Have you ever been browsing Facebook and come across an ad for something you just need to have? How did they know I needed a Furbo dog camera, you might think. I was just talking about how my dog needs to be surveilled when he is alone in the house (you know, so you can watch destruction in real time).
Technology today likely knows more about your clients and their needs than they do. And clients readily give their information in exchange for convenience and safety. Smart refrigerators tell them when they’re out of certain groceries—some go so far as to order the missing groceries. Video cameras alert them when there is a stranger outside their door and allows them to talk to that stranger from wherever they are.
Our phones know our patterns. Our smart speakers are always listening and predicting what we want. Some might argue this is not a good thing, but it might be for financial planners.
Bernie Clark, executive vice president and head of Schwab Advisor Services, noted in a recent interview with Financial Planning (“What’s New With Your Client? Data Will Tell You Before They Do”) that in the near future, technology that tells you what your clients are up to is going to be more prevalent.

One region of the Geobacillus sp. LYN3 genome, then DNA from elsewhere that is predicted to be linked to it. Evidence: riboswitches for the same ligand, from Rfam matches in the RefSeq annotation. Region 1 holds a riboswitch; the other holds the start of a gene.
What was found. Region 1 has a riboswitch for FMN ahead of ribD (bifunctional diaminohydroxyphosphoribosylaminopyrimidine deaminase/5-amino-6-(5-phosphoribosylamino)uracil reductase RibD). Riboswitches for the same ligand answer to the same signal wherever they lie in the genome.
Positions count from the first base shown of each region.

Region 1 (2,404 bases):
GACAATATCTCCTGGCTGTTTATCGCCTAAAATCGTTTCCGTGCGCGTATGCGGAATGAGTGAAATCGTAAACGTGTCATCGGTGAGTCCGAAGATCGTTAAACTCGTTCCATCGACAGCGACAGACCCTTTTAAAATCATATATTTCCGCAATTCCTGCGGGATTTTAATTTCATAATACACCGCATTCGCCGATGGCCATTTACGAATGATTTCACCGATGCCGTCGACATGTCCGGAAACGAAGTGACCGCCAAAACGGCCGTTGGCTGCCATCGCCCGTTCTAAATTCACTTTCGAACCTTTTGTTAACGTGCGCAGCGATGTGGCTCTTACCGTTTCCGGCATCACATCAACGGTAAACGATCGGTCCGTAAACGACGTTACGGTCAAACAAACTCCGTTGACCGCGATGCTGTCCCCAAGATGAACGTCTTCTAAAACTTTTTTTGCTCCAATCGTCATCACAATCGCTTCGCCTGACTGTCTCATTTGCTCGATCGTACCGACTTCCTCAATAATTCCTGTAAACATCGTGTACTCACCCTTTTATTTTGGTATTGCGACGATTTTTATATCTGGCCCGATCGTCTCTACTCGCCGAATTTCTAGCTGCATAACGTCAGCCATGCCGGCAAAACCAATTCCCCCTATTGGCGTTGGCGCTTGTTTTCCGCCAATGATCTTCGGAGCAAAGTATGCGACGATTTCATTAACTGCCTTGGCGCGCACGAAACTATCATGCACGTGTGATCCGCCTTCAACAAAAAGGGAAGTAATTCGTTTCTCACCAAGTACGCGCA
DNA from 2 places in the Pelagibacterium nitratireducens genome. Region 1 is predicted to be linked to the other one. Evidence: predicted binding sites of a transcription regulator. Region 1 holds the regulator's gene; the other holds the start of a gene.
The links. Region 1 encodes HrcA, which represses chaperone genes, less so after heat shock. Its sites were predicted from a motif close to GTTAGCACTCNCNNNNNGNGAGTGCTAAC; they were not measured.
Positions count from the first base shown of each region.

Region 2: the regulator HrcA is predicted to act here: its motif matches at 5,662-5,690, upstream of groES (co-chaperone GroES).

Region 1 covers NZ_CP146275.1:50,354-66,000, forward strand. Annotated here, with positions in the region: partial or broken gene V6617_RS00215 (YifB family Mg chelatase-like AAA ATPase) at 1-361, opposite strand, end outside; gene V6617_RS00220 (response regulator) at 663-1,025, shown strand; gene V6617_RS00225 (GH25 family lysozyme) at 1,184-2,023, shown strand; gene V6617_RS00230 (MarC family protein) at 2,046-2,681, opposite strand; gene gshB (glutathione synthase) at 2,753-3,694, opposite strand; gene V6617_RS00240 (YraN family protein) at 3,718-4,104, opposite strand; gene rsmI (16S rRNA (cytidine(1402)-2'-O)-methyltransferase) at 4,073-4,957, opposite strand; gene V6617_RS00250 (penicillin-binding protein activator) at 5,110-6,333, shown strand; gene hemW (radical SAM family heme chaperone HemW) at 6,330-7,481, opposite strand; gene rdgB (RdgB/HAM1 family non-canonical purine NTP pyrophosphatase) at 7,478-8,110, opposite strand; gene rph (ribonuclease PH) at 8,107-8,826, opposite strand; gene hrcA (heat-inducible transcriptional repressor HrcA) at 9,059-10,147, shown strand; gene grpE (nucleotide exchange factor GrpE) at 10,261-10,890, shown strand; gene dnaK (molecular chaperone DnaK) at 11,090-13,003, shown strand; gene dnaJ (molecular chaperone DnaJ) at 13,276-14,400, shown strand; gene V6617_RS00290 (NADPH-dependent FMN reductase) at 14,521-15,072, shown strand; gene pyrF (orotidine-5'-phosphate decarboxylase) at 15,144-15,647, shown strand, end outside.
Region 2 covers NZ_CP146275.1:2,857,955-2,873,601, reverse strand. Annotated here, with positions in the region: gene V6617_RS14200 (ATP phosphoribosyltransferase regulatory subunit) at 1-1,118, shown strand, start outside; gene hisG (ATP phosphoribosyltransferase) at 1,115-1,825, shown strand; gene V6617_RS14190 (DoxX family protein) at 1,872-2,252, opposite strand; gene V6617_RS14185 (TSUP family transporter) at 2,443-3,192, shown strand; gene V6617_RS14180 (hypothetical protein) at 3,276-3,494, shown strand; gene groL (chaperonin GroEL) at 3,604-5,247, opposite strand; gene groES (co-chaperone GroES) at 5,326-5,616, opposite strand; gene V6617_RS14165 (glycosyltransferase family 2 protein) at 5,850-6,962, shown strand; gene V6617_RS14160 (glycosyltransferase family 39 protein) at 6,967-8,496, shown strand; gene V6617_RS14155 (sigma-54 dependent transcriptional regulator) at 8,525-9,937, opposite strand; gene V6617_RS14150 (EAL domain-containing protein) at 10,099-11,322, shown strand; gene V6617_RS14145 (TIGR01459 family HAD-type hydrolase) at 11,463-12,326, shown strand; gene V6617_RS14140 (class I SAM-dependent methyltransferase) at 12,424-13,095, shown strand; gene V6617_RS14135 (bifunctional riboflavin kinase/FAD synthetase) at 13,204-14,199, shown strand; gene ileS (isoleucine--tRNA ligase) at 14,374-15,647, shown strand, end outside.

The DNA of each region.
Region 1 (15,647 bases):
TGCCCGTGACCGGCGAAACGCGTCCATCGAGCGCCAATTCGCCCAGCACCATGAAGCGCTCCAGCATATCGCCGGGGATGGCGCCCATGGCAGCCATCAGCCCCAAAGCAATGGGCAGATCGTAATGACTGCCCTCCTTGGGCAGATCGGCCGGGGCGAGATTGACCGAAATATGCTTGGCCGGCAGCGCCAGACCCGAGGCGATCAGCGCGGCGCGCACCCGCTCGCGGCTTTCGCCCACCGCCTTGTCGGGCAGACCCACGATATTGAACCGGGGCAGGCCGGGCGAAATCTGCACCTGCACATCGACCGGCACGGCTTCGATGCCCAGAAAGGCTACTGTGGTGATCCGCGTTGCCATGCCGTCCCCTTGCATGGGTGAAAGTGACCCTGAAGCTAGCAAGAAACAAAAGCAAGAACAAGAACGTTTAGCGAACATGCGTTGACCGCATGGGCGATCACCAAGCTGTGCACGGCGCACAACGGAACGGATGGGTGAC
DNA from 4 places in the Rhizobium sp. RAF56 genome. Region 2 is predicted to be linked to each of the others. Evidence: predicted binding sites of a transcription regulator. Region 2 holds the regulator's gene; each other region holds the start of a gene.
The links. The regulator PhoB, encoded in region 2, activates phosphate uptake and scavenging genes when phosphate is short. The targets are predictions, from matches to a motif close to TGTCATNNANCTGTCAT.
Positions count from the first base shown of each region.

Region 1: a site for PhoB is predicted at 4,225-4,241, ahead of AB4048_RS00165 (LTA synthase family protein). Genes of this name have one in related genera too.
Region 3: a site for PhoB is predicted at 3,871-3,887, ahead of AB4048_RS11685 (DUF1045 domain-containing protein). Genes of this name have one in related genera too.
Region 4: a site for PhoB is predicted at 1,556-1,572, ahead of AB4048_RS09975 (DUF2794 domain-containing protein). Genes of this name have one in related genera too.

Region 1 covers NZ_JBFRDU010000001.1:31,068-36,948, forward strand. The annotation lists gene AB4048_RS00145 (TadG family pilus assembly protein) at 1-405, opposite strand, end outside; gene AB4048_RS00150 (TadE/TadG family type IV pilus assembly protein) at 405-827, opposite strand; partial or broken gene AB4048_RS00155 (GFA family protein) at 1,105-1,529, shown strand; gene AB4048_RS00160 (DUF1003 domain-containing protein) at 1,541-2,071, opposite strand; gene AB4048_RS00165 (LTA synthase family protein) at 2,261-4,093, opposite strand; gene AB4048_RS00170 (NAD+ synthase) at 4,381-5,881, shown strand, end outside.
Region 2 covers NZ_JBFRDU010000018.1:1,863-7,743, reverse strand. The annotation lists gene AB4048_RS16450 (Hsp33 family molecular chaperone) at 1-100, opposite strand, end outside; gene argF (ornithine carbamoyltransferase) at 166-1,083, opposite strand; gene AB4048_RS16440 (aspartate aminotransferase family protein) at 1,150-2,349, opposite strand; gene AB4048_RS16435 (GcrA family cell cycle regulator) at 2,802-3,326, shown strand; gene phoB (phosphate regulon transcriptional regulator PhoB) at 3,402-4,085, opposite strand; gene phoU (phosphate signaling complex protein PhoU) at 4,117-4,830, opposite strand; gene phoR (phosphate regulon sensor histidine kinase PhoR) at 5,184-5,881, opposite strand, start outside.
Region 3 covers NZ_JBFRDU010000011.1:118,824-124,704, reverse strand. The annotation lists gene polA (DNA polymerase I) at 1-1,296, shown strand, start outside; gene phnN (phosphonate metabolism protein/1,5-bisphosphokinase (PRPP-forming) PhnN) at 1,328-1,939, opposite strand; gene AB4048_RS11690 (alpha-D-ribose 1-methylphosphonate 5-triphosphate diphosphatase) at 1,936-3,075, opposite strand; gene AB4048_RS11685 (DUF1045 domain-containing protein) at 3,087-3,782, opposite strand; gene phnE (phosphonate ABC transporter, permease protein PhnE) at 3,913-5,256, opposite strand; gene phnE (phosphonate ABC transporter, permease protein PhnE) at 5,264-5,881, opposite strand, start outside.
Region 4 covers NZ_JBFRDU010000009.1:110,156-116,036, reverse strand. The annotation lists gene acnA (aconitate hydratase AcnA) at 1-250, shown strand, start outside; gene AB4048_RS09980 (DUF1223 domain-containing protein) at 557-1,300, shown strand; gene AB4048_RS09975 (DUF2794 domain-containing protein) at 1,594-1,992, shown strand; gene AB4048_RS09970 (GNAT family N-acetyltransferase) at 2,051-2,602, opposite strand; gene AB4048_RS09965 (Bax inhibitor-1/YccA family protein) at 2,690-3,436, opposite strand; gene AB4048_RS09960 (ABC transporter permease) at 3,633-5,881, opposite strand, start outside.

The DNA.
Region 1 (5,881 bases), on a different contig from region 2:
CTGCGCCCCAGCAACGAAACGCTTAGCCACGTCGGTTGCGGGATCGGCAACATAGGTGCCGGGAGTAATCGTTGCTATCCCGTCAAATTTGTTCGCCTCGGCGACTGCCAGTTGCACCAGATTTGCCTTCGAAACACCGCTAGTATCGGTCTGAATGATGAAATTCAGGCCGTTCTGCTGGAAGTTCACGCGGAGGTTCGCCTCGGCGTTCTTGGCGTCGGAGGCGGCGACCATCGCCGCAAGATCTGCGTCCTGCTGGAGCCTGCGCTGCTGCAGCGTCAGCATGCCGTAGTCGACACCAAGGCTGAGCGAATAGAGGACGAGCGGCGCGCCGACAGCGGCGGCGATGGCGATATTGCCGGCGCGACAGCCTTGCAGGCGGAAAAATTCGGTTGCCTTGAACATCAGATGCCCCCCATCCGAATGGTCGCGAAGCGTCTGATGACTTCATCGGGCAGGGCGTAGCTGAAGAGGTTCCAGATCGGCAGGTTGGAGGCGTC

Clark noted that client data will soon be analyzed to alert financial planners when wedding planners are hired or big jewelry purchases are made. Essentially, data will become predictive and you’ll know when big changes are coming for your clients and be able to be more proactive.
Some new software even helps planners predict how much clients are likely to spend on healthcare by analyzing their health history and location, according to the Aug. 5, 2019 InvestmentNews article, “Tech to Help Advisers Plan for More Years of Healthcare Costs in Retirement.”
While many planners have been employing predictive analysis to figure out how to best reach a prospect, using client data to predict what is coming down the pike for the financial planning process is perhaps new for many others.
“No matter how good you are as a human, you’re going to miss stuff,” said Jeff McMillan, chief analytics and data officer at Morgan Stanley in the 2017 InvestmentNews article, “Wirehouses Use Predictive Analytics to Shore Up Goals-Based Planning.”
“Data-driven analytics are key to the current and future competitiveness of financial service companies,” writes Karsten Egetoft, senior solution architect of the financial services industry unit at SAP, in the January 2019 issue of Digitalist Magazine. “We are just at the beginning of a wave of innovation based on data and powerful analytics.”
Ana Trujillo Limón is senior editor of the Journal of Financial Planning and the FPA Next Generation Planner. She also edits the FPA Practice Management Blog. Email her at firstname.lastname@example.org, or connect with her on LinkedIn.